African Development Bank show support for Tackling COVID-19

African Development Bank Group President Dr. Akinwumi A. Adesina

Shareholders of the African Development Bank Group have shown “strong support” for the Bank’s proposals to tackle the Covid-19 pandemic as the continent faces the possibility of a third wave of the infection amid poor vaccine access.

This emerged from the 56th Annual Meetings of the Bank Group. The three-day event, which ended on Friday, June 25, 2021.

Part of the group’s proposal is that the Bank, the continent’s only development finance institution with should act as a conduit for International Monetary Fund (IMF) special drawing rights, which it would then on-lend to African countries, particularly to access COVID-19 vaccines.

African Development Bank Group President Dr. Akinwumi A. Adesina proposed an African stability mechanism, modeled on a European one, to act as a firewall against external shocks. Adesina also pledged that the Bank would strengthen support to African countries as they tackle the pandemic’s economic and health impacts.

Looking ahead, Adesina said the Bank would invest heavily in domestic vaccine manufacturing and in Africa’s healthcare system, noting that only 51% of public health facilities have basic water and sanitation, and only 31% of healthcare facilities have electricity. The president underlined the fact that Africa imports 60-70% of its pharmaceutical drugs.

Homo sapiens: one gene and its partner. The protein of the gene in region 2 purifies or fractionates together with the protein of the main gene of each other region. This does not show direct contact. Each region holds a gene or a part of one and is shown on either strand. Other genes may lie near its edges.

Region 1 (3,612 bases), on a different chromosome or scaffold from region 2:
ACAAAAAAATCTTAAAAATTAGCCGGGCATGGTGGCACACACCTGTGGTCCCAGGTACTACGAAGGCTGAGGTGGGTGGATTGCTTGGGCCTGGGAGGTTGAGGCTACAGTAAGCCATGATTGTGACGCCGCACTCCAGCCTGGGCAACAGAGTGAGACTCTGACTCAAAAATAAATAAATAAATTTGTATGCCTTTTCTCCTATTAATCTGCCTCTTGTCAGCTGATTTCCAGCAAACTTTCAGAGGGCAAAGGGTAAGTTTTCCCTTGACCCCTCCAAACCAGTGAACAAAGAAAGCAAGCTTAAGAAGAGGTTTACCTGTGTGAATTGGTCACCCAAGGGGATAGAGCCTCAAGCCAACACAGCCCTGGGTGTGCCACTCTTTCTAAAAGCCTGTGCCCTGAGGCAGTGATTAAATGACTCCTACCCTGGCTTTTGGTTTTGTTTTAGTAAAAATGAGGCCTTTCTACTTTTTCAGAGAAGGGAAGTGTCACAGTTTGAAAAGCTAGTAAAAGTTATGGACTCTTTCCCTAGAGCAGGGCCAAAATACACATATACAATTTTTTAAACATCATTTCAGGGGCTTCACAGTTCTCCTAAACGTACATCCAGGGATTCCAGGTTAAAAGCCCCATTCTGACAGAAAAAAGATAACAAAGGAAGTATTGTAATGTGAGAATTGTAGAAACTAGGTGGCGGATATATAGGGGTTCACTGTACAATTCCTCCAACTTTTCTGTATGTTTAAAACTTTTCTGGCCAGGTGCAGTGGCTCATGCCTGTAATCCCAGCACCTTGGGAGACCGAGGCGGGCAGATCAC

Kenneth Ofori-Atta, Ghana’s Finance Minister and Chairperson of the African Development Bank Board of Governors cautioned at the start of the meetings that Africa risked being left behind as a result of the pandemic and was “staring down the possibility of a lost decade, where its economic trajectory pulls further away from that of the rest of the world.” He said the African Development Bank should take a leading role in the continent’s recovery.

To date, less than 1% of Africa’s adult population has been fully vaccinated against Covid-19, even as Africa confronts new variants and fast-rising cases while the continent’s health and economic responses are hampered by tightening fiscal constraints.

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